6. Run it
Again, expect errors to occur. Use the same resources as from the last step in resolving them. Once you iron the errors out, then it’s time to celebrate: Congratulations, you just compiled and ran the project from the source code! Let the fun begin.
If you don’t know how to run the project, go back to step #2.

7. Run the test suite
Assuming the project contains one (which not all projects do), you’ll want to familiarize yourself with the test suite included in the project. The best way to do that is to try running the tests.
A test suite is a collection of individual automated test cases which are written to ensure that the code being tested works as expected. Tests are integral to well-developed projects as they prevent new changes from breaking previously working code. Can you imagine manually re-testing all aspects of an entire project after each and every change? Forget that!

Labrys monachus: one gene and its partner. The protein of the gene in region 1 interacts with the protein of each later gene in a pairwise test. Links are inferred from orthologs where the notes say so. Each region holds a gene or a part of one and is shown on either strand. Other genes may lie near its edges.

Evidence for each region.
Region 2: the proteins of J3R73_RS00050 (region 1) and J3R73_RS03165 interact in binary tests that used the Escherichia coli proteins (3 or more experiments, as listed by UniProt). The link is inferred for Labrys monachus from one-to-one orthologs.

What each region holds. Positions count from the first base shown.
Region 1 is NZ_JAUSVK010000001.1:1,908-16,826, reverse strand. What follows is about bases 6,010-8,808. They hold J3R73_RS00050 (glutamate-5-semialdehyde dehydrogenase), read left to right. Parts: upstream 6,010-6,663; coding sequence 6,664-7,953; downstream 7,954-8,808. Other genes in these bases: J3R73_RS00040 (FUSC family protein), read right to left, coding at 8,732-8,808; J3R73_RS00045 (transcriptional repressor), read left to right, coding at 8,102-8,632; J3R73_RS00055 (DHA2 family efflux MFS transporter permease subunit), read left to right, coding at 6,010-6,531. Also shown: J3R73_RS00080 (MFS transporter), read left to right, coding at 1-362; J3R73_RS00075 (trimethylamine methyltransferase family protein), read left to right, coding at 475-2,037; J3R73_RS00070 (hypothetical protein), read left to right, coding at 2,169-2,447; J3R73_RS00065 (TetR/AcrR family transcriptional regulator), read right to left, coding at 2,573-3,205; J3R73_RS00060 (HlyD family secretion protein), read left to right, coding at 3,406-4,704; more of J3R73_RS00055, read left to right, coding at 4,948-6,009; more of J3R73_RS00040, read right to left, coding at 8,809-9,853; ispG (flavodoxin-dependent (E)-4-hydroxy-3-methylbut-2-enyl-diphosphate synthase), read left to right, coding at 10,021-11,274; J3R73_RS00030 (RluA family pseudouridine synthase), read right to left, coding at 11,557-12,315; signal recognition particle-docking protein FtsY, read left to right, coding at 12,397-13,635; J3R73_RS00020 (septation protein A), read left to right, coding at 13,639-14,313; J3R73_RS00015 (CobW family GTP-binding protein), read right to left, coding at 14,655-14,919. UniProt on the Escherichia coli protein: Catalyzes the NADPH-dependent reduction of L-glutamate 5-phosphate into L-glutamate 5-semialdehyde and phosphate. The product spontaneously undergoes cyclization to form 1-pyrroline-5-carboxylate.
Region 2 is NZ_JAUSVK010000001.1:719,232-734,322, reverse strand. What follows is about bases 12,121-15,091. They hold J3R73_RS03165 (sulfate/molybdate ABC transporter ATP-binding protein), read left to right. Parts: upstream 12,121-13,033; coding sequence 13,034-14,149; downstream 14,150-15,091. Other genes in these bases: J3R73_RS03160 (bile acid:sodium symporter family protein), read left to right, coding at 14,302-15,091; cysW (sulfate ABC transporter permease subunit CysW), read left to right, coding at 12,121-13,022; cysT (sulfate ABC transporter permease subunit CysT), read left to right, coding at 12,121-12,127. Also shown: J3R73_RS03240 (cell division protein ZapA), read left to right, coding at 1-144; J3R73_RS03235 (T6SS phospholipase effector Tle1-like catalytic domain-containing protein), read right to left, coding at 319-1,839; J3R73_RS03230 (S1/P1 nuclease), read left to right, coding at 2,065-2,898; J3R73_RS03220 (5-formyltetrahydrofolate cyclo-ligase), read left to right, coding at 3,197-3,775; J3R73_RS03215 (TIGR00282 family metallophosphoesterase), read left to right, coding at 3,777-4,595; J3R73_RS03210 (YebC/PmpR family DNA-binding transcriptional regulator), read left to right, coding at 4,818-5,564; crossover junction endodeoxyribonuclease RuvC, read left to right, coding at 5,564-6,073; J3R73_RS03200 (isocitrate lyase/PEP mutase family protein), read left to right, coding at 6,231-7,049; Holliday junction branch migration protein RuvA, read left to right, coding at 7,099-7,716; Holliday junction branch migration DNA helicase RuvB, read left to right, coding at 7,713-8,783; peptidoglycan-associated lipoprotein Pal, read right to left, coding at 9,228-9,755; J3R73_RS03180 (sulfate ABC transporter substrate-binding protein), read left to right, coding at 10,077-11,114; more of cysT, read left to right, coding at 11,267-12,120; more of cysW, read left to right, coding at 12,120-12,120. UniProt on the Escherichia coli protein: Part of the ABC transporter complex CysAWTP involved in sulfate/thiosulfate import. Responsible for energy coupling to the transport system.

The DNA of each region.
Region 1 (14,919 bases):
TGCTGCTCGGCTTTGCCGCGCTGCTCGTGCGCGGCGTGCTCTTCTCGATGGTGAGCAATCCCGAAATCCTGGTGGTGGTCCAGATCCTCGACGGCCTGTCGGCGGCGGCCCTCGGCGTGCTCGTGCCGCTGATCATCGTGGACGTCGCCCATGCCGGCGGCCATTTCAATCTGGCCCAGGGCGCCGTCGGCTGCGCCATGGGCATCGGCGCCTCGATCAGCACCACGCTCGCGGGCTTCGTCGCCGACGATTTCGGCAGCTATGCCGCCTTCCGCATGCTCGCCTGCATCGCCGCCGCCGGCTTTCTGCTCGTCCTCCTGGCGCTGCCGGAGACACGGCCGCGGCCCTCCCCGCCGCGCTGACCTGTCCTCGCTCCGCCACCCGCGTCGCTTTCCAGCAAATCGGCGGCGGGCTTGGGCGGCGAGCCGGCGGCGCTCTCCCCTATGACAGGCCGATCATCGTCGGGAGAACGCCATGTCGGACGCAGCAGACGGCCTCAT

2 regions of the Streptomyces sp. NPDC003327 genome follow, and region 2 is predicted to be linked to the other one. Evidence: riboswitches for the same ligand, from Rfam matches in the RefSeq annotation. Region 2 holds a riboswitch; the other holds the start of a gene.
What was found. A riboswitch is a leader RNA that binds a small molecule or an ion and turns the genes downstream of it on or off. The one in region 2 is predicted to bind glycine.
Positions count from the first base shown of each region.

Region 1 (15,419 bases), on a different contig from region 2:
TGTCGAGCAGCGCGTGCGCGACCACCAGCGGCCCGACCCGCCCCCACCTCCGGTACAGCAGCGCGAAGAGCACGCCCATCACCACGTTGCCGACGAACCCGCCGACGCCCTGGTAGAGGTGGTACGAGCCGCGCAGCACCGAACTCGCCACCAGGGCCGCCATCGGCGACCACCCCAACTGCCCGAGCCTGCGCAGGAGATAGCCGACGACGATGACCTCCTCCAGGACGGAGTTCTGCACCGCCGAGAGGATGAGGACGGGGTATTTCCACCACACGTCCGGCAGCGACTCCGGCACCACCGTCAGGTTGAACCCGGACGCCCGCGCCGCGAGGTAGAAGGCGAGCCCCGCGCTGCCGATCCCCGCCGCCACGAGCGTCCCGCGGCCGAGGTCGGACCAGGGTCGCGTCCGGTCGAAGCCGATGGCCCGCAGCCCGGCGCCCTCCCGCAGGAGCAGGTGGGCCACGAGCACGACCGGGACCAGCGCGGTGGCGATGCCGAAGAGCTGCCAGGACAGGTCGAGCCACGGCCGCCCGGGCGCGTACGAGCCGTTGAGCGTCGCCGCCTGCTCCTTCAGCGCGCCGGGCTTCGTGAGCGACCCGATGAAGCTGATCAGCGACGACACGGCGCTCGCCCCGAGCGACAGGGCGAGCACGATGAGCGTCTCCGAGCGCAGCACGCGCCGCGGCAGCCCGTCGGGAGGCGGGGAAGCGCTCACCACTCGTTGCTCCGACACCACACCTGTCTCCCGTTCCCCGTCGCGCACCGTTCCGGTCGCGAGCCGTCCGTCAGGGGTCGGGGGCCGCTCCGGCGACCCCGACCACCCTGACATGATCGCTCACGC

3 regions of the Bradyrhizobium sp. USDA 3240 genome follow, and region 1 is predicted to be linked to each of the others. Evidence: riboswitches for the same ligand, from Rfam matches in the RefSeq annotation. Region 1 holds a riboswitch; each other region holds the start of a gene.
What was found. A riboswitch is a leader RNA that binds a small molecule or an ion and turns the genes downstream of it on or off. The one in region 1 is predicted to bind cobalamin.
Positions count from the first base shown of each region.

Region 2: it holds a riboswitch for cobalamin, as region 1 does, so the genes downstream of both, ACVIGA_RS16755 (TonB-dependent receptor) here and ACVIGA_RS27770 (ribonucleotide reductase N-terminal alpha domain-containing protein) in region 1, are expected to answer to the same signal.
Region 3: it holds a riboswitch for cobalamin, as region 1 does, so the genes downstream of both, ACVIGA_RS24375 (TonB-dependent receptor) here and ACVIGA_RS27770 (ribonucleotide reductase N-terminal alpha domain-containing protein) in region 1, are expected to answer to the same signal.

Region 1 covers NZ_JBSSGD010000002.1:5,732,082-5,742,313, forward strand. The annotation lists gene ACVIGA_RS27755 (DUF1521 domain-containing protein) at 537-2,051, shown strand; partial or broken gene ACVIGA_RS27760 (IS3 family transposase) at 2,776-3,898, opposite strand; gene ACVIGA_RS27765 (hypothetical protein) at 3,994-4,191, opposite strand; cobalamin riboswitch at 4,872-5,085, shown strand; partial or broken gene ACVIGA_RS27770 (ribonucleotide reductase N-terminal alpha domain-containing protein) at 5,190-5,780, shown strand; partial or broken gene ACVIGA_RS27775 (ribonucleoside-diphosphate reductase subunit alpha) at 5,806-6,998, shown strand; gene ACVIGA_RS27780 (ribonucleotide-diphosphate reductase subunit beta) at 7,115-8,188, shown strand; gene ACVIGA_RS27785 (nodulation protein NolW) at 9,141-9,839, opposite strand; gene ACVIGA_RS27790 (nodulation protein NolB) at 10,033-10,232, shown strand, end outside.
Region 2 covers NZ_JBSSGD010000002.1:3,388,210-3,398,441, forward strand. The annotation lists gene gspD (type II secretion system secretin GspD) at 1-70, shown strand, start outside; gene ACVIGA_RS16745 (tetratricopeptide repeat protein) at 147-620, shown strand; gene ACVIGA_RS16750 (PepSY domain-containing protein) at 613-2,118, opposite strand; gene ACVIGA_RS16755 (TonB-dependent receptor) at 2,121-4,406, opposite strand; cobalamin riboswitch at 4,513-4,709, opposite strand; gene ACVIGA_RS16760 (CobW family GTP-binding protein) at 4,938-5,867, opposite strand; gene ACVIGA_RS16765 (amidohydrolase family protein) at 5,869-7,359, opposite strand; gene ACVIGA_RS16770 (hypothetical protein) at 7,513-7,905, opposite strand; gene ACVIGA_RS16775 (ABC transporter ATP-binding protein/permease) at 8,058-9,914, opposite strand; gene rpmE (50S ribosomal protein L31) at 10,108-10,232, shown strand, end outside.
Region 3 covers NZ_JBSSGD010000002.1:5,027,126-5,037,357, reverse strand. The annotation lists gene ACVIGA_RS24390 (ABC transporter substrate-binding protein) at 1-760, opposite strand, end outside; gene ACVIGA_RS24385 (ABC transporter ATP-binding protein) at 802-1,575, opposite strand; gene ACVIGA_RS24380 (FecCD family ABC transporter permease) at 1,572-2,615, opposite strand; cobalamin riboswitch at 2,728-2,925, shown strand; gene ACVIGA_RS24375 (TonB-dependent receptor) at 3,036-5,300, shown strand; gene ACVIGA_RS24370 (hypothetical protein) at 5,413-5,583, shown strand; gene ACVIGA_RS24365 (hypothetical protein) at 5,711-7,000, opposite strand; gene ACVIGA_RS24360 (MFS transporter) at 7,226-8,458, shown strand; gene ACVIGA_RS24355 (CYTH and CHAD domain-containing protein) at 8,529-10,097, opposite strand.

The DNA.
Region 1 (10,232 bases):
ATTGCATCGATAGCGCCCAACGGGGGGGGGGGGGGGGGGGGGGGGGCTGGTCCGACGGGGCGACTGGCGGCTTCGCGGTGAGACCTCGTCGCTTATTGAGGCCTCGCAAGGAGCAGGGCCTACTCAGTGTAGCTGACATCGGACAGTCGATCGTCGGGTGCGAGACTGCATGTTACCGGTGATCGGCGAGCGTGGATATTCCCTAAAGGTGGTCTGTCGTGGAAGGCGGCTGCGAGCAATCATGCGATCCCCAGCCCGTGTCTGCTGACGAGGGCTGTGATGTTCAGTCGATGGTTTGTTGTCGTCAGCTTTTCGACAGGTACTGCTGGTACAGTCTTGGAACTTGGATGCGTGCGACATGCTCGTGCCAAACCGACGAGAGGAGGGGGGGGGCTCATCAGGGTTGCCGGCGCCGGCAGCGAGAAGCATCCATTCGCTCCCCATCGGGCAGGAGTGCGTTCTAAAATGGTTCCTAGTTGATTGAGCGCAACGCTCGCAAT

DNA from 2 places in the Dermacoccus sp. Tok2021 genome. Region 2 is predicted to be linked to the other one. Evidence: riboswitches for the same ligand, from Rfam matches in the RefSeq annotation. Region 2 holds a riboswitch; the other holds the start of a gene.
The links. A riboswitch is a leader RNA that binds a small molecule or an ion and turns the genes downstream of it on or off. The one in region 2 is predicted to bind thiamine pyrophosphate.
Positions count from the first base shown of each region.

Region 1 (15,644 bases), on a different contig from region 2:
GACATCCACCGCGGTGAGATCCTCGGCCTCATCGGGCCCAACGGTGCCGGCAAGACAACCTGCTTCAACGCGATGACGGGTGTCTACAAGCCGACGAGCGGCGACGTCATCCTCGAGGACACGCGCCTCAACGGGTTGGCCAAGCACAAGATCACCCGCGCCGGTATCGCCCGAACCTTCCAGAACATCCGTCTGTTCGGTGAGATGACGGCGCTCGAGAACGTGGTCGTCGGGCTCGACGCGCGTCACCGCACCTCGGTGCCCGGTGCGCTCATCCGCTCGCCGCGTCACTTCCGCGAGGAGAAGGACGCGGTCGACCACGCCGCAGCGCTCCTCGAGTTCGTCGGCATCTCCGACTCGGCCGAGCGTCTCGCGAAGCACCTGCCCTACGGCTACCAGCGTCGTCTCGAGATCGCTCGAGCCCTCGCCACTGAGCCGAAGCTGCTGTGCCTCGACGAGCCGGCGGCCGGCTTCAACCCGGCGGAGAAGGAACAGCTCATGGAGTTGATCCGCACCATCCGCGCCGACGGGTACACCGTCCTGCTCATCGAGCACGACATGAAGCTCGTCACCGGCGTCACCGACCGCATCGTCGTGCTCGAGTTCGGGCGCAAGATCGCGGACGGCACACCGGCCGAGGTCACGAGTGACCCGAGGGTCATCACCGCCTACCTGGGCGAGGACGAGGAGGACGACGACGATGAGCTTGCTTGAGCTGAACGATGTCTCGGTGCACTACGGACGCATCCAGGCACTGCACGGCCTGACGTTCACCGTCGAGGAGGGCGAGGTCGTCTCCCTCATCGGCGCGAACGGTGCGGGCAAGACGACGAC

Eventually, you’ll want to learn how to write tests for your own code– in fact, many projects will require you to do so in order to submit your changes anyways.
If you don’t know how to run the test suite, go back to step #2.

8. Pick an issue
This means finding the most up-to-date list of bugs and enhancements requests. Sometimes this will be in the README.txt file, or there might just be TODO comments scattered across the code-base. Ideally, the project is using some sort of web-based issue tracking system that lets anyone submit bugs. If it is possible to assign yourself to the bug, then do so before you start working on it. That way, someone else won’t swoop in and fix it before you do. The best issues for beginners are usually UI-based– not core functionality.

9. Code!